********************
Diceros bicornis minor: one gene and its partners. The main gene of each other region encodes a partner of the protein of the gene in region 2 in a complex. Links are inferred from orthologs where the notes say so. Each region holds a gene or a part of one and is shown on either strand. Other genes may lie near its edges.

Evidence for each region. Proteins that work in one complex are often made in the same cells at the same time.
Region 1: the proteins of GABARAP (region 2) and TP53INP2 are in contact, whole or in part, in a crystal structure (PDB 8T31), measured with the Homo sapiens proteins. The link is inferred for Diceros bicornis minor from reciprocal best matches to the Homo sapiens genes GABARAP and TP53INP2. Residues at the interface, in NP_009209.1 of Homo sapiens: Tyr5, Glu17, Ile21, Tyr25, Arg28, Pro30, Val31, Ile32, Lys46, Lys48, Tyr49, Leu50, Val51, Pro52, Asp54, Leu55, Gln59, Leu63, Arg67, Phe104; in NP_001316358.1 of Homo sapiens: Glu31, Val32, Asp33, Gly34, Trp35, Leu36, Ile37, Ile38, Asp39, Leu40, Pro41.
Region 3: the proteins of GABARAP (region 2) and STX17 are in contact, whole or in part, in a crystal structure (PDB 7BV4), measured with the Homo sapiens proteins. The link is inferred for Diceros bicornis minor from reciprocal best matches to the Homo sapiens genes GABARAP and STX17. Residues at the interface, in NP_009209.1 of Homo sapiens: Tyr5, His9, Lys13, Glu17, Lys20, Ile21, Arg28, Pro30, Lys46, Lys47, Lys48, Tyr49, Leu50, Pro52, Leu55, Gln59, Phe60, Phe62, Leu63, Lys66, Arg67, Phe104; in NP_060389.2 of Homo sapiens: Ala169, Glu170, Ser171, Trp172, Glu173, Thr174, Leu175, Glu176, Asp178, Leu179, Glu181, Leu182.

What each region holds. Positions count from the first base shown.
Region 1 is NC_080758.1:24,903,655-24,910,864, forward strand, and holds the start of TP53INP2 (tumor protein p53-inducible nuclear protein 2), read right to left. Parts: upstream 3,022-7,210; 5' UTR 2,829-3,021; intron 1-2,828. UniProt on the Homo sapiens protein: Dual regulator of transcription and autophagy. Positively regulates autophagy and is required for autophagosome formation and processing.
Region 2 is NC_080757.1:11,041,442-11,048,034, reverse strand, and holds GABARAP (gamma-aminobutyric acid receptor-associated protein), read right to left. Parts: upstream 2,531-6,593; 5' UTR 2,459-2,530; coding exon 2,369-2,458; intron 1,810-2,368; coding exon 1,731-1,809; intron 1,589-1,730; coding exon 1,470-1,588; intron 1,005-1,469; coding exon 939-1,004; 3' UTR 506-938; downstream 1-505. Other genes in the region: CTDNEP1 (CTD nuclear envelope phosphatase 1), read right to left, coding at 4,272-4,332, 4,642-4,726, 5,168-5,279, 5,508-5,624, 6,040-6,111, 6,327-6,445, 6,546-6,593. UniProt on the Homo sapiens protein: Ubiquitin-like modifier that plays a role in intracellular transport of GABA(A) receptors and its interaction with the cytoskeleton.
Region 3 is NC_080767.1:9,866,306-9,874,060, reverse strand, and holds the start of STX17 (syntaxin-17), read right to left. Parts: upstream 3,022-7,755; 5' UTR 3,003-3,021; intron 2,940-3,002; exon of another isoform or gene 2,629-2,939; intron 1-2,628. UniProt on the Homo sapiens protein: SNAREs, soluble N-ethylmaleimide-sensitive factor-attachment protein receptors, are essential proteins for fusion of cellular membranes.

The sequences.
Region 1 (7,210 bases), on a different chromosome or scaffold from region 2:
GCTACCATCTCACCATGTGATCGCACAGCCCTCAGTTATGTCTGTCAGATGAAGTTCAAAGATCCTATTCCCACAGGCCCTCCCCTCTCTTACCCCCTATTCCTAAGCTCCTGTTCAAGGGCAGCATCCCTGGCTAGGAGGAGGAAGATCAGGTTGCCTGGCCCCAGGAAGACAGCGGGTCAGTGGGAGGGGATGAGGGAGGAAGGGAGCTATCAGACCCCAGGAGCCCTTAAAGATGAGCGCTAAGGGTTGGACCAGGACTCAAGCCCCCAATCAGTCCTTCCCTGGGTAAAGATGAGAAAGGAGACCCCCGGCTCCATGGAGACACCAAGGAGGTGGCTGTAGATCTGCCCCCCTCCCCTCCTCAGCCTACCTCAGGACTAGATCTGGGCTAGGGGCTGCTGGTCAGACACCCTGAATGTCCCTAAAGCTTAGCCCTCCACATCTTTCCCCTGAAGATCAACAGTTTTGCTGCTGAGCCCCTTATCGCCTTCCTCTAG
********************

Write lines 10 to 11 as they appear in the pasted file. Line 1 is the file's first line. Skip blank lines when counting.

Region 1 (7,210 bases), on a different chromosome or scaffold from region 2:
GCTACCATCTCACCATGTGATCGCACAGCCCTCAGTTATGTCTGTCAGATGAAGTTCAAAGATCCTATTCCCACAGGCCCTCCCCTCTCTTACCCCCTATTCCTAAGCTCCTGTTCAAGGGCAGCATCCCTGGCTAGGAGGAGGAAGATCAGGTTGCCTGGCCCCAGGAAGACAGCGGGTCAGTGGGAGGGGATGAGGGAGGAAGGGAGCTATCAGACCCCAGGAGCCCTTAAAGATGAGCGCTAAGGGTTGGACCAGGACTCAAGCCCCCAATCAGTCCTTCCCTGGGTAAAGATGAGAAAGGAGACCCCCGGCTCCATGGAGACACCAAGGAGGTGGCTGTAGATCTGCCCCCCTCCCCTCCTCAGCCTACCTCAGGACTAGATCTGGGCTAGGGGCTGCTGGTCAGACACCCTGAATGTCCCTAAAGCTTAGCCCTCCACATCTTTCCCCTGAAGATCAACAGTTTTGCTGCTGAGCCCCTTATCGCCTTCCTCTAG